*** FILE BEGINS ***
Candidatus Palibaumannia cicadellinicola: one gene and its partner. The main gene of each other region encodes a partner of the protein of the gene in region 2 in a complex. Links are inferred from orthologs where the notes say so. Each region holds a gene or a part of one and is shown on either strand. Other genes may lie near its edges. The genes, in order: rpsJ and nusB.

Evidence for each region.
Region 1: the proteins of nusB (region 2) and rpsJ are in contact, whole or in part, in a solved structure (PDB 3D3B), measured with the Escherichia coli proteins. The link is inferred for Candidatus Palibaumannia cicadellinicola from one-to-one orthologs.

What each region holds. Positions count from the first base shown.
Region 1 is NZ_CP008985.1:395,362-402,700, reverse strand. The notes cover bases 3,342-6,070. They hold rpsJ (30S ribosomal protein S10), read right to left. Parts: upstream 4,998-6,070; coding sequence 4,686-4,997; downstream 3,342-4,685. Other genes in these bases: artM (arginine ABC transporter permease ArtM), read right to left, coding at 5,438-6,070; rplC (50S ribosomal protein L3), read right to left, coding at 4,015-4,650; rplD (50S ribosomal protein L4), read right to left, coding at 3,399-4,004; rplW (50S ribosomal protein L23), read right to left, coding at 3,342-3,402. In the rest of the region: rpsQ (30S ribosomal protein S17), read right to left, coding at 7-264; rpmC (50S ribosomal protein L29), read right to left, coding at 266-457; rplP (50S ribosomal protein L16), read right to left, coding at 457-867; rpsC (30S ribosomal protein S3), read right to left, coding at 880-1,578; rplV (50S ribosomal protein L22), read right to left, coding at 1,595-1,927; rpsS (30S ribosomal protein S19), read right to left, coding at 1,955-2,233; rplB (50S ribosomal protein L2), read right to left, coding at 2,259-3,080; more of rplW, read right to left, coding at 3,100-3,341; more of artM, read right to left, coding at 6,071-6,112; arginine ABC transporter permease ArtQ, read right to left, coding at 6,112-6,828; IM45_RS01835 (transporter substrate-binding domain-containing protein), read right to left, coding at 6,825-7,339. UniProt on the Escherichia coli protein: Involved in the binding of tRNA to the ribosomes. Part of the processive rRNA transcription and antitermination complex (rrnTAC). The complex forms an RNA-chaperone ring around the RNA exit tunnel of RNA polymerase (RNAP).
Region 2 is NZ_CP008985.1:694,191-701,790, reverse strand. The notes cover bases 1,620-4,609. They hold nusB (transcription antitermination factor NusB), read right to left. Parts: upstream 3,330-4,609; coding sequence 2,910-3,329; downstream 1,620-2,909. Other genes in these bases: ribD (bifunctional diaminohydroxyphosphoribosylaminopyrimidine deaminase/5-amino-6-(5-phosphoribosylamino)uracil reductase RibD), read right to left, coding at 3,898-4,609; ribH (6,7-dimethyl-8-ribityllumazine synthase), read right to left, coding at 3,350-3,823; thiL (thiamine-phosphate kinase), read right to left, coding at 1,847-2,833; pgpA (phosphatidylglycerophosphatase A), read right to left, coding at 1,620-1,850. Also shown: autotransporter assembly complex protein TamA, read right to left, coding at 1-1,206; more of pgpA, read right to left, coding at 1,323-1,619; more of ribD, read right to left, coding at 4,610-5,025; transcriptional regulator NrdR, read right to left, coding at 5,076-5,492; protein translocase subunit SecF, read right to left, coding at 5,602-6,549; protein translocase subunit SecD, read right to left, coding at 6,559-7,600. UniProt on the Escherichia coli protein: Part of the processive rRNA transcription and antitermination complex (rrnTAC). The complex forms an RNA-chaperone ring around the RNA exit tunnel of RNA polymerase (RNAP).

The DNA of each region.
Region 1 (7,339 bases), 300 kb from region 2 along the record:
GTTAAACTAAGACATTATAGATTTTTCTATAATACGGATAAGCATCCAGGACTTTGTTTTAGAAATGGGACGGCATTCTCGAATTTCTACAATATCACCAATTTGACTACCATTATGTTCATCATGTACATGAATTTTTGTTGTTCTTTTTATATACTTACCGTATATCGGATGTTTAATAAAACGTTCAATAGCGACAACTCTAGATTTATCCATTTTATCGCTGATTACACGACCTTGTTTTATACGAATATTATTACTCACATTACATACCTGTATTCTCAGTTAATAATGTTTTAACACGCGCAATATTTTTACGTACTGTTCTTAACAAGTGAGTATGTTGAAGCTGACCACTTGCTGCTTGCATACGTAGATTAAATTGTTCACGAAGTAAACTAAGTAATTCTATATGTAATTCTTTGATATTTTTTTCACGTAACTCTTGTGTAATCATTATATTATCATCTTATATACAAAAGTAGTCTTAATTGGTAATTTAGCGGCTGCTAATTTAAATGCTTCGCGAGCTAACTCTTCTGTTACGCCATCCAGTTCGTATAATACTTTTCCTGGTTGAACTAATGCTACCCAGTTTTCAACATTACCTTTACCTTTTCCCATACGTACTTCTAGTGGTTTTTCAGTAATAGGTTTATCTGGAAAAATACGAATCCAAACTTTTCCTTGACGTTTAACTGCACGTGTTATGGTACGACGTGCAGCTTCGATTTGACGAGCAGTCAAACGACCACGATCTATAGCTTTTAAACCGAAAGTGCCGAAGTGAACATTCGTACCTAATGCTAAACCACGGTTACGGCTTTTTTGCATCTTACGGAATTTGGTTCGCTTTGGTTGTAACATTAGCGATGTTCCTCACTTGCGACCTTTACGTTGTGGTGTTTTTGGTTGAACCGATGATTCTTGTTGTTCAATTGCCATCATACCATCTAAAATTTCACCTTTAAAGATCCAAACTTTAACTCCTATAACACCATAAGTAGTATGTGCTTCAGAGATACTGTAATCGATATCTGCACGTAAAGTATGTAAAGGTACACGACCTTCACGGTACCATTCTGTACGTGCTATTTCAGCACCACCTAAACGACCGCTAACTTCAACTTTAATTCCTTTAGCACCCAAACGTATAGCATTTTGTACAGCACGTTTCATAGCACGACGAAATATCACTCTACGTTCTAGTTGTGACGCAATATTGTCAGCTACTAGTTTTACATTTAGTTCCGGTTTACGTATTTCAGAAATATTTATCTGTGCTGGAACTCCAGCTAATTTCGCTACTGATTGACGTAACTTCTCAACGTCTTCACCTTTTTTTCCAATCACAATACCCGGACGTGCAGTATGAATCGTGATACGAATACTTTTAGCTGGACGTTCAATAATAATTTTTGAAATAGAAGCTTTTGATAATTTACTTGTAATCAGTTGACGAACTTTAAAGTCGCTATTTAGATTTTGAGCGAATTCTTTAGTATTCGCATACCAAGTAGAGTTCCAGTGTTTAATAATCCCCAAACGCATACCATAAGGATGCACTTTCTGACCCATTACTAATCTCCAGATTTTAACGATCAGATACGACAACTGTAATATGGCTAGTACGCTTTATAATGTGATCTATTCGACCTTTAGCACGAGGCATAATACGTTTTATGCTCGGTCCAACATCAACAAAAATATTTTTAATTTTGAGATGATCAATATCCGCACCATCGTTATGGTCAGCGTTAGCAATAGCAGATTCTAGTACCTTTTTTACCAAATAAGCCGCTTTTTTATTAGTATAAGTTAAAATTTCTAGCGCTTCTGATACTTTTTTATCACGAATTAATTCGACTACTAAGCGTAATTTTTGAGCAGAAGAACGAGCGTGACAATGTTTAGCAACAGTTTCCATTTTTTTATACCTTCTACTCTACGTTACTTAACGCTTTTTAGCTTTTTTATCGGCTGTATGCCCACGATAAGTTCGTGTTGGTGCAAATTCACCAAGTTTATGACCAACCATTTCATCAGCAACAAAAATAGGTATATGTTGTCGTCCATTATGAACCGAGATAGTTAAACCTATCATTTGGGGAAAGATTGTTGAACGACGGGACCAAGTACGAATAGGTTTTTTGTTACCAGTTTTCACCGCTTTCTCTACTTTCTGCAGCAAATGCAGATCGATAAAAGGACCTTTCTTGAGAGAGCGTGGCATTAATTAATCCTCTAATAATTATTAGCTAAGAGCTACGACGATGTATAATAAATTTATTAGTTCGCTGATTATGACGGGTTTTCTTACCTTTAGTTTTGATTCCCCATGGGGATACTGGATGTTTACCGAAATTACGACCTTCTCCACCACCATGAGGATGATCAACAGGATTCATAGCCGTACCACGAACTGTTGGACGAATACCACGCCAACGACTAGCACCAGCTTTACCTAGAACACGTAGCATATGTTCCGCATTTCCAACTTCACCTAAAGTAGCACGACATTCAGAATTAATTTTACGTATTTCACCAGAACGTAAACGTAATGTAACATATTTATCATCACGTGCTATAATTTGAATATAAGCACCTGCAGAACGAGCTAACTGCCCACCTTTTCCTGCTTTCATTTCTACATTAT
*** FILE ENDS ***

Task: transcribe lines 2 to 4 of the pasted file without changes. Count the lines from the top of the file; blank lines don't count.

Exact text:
Evidence for each region.
Region 1: the proteins of nusB (region 2) and rpsJ are in contact, whole or in part, in a solved structure (PDB 3D3B), measured with the Escherichia coli proteins. The link is inferred for Candidatus Palibaumannia cicadellinicola from one-to-one orthologs.

What each region holds. Positions count from the first base shown.